on the body and outfits (for performance reasons), so either enable the Subsurface modifier on the body and the problematic outfit, or do a quick render.
If the problem persists in the final render, then you will need to fix it by adding a new shapekey on the problematic model.
Let’s use the sports guards with a specific pose as a starting point. In the Outliner (
select the object: )OTFT–sports__guards (
and go to )Object data properties (
. In the )Shape Keys panel
, hide all the other shapekeys
besides the Basis one (if there is no Basis shapekey, just press the “+” button to add it
Press the down arrow and select New Shapekey From Mix
. This will create your new shapekey.
Enable all the other shapekeys and then set the Value of your shapekey to 1
. Press the Shape Key Edit Mode (
button and )edit the mesh
That’s it. Once you’re done with your render you can just hide the shapekey
4.7 How to reposition outfit / armor items
Most of the outfit and armor items are unselectable by default (so that you can select the body directly and use the custom controls).
However a few items can be selected, and those are items that are intended to be repositioned
(such as caps, helmets, and sunglasses).
4.8 Missing poses library thumbnails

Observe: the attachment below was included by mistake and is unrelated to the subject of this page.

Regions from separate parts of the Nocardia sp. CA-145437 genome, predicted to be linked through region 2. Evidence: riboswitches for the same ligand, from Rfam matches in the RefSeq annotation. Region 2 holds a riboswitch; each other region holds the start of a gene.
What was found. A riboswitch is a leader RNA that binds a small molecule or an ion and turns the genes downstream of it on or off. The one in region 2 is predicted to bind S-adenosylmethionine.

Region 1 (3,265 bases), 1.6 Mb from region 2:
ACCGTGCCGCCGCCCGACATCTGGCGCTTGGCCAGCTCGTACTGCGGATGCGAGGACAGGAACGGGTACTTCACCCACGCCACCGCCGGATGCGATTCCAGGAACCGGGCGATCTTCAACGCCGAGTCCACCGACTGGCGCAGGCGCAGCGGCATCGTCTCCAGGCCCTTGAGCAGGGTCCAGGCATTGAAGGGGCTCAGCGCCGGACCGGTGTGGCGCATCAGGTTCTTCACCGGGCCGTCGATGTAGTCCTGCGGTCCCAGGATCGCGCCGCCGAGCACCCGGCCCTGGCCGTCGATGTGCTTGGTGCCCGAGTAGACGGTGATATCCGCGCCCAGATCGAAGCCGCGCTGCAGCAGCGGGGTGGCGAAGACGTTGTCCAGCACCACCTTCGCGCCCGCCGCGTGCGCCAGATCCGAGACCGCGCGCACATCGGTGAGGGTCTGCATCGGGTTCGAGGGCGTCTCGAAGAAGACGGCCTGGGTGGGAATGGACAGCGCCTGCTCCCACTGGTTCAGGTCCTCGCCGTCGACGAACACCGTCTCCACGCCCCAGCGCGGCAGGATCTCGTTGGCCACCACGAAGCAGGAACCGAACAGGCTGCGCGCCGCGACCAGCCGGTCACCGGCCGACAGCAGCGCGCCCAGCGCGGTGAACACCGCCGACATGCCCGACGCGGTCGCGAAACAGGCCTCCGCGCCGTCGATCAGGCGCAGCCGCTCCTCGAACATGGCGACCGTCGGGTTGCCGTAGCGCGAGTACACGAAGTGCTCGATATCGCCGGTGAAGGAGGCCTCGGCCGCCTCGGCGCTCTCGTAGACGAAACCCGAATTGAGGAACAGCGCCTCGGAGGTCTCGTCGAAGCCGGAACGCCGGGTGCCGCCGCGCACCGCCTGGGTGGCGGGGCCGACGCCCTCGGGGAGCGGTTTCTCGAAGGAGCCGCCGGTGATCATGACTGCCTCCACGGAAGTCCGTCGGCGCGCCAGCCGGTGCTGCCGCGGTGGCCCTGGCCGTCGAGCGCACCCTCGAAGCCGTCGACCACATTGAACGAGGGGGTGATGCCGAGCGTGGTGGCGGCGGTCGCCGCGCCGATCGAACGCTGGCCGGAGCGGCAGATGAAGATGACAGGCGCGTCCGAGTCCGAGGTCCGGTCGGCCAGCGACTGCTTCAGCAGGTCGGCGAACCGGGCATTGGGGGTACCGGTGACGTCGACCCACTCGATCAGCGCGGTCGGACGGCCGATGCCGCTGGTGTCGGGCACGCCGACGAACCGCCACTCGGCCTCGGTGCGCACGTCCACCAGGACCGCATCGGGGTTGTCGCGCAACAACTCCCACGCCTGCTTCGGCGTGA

The poses library expects the pharah-thumbnails folder to be next to the .blend file. This means that if you embed/import the Pharah model in another .blend file, then you will need to copy the pharah-thumbnails folder there as well. If you can’t find it, just download the ZIP file again.
Why does this happen?
Although I tried to embed all the images inside the .blend file, there was a problem with embeding the thumbnails for the poses library: if I embeded them then the thumbnails image quality would be slightly lower, and the thumbnails would go missing the first time the user would hit **Undo**. So I decided to keep the thumnails as external files.
4.9 Pink materials / missing textures on macOS
On macOS, when using Eevee, you might get pink materials looking as if textures are missing. However all the textures are embeded properly.
The problem comes from the obsolete OpenGL drivers used on macOS and this is a known issue
. I’m not sure if I will be able to fix it so the only workaround for now is using Cycles
, which should work properly.
4.10 Posing knees and elbows
A lot of people seem confused about how posing knees and elbows work.
It’s simple: just select the arrow-shaped bones
and rotate them.
4.11 Using the adjustment bones
One of the most common mistakes people make with this model is not use the Adjustment bones
, which can result in weird deformations
Make sure to use them
(just rotate them
) especially around elbows, shoulders and thighs to get nice looking deformations.
4.12 Using the textures PSD files
All the PSD files used for the textures are available for download. However, they are very messy and also contain a lot of obsolete files, so be warned. The best way to approach editing the textures is open the .blend model, see what textures are used and then find the matching .PSD files.
You can download the PSD files from